• Authorization - the client provides credentials for accessing the mail server.
  • Transaction - the client downloads the messages to the local machine.
  • Update - the server removes the downloaded messages.
  • End - the connection terminates.

To connect the email client and the server, POP3 utilizes TCP/IP. By default, POP3 servers use port 110. POP3S (Post Office Protocol 3 over TLS/SSL) over port 995 is used for encrypted communication.

A simple diagram illustrating how POP3 clients and POP3 servers communicate.

What is SMTP?

The Simple Mail Transfer Protocol (SMTP) is an outgoing email protocol. Unlike the incoming email protocols such as IMAP and POP3, the purpose of SMTP is to enable the transfer of messages from the local machine to an email server.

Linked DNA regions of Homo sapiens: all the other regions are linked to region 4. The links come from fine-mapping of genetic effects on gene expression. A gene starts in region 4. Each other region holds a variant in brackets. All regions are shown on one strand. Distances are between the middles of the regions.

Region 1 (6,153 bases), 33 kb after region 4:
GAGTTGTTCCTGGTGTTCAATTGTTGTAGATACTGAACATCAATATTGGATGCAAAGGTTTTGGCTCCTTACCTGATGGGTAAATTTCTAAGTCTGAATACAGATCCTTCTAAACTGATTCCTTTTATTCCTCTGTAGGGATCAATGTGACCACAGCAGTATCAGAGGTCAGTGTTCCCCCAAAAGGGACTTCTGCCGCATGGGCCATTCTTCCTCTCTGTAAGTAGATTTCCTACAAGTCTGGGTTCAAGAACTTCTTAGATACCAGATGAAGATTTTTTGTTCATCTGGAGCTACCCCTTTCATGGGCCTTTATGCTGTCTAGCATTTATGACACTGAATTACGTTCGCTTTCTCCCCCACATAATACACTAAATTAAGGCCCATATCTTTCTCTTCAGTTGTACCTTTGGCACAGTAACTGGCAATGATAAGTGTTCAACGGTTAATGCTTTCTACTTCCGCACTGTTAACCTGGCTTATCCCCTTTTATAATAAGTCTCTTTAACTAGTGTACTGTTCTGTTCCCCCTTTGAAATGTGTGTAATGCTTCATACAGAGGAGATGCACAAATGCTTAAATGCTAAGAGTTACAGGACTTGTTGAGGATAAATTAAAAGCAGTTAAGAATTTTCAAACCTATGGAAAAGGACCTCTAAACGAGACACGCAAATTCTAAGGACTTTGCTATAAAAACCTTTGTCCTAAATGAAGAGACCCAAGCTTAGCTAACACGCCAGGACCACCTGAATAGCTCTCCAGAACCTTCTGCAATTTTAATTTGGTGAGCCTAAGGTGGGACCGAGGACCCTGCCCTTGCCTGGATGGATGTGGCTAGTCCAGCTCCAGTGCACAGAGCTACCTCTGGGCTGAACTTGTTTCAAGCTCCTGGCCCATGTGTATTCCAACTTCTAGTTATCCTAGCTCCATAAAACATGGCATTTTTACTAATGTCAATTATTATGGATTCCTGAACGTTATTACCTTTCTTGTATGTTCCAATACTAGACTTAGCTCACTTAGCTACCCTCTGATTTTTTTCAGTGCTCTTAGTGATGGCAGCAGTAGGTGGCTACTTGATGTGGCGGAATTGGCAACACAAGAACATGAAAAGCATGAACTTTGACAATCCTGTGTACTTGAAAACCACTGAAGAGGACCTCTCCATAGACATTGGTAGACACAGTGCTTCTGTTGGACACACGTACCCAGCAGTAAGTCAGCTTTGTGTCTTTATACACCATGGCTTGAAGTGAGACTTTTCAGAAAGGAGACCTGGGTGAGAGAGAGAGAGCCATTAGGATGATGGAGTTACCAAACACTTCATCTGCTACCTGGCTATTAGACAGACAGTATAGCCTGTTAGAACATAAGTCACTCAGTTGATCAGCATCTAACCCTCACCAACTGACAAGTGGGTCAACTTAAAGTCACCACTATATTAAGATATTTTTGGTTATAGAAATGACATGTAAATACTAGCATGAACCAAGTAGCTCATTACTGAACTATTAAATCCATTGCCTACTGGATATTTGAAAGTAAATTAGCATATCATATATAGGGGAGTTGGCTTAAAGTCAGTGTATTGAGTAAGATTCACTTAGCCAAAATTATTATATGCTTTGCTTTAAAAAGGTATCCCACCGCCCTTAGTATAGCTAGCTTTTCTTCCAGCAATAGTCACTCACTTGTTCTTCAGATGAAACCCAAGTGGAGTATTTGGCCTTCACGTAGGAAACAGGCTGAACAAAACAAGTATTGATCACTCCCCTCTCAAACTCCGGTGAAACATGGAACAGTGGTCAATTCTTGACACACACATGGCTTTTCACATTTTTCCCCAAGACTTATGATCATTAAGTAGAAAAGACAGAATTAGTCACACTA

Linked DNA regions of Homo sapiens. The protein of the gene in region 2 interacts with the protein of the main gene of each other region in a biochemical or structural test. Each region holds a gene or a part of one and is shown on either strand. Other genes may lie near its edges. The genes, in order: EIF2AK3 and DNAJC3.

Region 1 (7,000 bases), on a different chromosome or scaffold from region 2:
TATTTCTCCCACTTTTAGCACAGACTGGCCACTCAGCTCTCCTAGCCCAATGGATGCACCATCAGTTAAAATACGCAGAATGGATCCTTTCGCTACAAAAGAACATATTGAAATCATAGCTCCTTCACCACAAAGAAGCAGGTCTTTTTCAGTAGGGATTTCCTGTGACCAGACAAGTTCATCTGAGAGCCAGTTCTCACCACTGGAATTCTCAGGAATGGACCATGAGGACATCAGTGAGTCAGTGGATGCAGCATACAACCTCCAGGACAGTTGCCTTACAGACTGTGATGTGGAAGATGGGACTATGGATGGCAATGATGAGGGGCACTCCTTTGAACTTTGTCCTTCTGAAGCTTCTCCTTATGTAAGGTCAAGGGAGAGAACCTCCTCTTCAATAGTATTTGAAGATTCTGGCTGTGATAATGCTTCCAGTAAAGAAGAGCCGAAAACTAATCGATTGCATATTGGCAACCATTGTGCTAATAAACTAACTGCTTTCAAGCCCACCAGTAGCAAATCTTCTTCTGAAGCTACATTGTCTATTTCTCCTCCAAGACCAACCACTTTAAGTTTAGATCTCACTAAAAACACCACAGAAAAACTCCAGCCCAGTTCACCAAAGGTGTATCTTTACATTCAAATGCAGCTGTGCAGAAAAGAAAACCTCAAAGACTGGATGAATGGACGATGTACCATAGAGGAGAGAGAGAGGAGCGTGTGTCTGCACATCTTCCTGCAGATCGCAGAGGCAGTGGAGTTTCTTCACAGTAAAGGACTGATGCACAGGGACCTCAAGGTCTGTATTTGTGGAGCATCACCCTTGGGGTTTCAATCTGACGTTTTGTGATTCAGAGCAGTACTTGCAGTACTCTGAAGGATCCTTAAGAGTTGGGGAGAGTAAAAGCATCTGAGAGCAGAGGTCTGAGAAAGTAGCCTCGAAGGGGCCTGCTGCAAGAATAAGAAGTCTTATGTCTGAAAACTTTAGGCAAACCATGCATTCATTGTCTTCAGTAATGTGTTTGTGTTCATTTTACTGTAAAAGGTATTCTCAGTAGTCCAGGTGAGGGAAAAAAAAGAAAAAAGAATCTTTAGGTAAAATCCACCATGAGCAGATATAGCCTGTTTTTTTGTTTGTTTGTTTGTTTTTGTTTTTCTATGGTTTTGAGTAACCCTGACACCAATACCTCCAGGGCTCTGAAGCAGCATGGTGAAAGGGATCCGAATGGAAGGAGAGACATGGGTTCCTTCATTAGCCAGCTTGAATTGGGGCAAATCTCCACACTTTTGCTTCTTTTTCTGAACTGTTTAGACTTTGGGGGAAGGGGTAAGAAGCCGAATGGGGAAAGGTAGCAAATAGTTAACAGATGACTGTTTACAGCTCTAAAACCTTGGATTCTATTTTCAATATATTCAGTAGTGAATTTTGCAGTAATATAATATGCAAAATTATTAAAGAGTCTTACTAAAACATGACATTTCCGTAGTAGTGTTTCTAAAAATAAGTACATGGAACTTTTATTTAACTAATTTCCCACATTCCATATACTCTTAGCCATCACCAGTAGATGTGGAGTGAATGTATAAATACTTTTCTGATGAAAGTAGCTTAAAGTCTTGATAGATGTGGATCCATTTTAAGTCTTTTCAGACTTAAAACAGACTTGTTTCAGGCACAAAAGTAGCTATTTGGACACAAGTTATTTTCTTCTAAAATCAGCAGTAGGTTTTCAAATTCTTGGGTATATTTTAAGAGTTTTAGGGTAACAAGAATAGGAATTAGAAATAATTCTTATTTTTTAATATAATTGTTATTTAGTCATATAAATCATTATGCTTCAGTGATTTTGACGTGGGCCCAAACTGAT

How Does SMTP Work?

When a user sends an email message, SMTP uses the Message Transfer Agent (MTA) software to forward the message to the desired internet location. SMTP is also a message filter, controlling the number of messages sent in a certain period.

SMTP connects to the email server in three stages:

  • Handshake - SMTP client and SMTP server establish a connection.
  • Transaction - the client pushes the outgoing messages to the server.
  • End - the connection is terminated.

Like IMAP and POP3, SMTP uses TCP/IP to connect to the internet. The default port for SMTP transmission is 587, and this port also handles TLS encrypted communication. SMTP relaying, i.e., the SMTP-based communication between two mail servers is traditionally carried out using port 25.